“I think you have to separate things in your head that way, which is fine. I don’t feel oppressed by it or anything; it’s just part of doing this sort of thing as a business. So far, I haven’t had any real moral dilemmas and I hope I don’t have to.”

A former glassblower, Denise Ing is now a freelance writer and an avid supporter of craft.


Anonymous Anonymous said...

This my second Xmas show at OOAK, ans as usual the feed back is fantastic. I make quilts and patchwork pillows/tea cosies; quilts are a product that 90% of people that stop either made , have a relative that makes or want to make. So, as they say..if only compliments were bankable...but the encouragment that fellow quilters shower on you is priceless. Making money from doing what you love would be fantastic!!! Having this great exposure is good for growth!!If you work hard at it and believe in yourself...it can work. Not every time, but enough to keep a lot of artisans productive and happy....help each other out as much as you can...enjoy the amasing creativity that surrounds us.PageQuilts T-21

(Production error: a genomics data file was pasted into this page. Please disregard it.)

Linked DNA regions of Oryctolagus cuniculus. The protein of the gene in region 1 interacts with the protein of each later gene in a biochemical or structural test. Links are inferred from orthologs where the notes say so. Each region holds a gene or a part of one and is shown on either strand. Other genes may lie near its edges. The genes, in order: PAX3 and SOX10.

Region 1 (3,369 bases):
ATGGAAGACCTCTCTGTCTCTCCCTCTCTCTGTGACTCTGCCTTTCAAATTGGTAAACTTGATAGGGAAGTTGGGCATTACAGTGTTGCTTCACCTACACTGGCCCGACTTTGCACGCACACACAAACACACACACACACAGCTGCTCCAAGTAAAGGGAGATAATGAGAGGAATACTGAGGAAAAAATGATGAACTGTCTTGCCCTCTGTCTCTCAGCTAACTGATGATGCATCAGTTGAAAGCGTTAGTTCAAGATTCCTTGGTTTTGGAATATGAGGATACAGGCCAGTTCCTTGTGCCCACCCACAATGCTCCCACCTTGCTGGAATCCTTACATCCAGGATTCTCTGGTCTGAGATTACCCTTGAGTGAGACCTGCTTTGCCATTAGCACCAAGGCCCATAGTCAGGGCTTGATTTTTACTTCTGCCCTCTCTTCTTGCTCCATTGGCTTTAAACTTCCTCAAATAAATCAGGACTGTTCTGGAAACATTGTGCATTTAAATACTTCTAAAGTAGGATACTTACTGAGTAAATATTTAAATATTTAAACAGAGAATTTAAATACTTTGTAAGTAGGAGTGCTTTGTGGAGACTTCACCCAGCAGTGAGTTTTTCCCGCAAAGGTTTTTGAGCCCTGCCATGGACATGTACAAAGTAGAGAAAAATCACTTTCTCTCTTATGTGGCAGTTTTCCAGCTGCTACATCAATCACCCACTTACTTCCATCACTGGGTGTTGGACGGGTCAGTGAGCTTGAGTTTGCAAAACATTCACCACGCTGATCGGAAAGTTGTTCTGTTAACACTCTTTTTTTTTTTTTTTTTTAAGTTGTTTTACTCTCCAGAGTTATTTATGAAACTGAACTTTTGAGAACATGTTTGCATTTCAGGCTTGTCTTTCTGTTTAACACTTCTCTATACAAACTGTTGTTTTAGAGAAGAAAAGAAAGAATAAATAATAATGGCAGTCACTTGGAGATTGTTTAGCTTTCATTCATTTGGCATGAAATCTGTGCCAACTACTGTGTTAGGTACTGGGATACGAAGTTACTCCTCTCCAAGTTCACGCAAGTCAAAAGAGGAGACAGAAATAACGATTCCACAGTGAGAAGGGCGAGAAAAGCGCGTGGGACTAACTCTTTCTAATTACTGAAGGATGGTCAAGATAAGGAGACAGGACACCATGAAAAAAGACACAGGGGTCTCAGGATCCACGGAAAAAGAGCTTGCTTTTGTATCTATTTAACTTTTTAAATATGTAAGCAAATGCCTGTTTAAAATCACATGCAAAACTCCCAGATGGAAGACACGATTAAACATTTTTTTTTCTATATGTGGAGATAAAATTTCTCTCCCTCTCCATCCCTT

11:48 p.m.  
Anonymous Anonymous said...

This article was extremely interesting and helpful. I think you should continue doing articles on the OOAK and other tradeshow topics. ie. How to apply for and set up credit card machines and so forth.

10:52 a.m.  
Anonymous little brown wren said...

i'm happy to answer any questions regarding ooak set up having been in rising stars twice and in my own booth twice

5:23 p.m.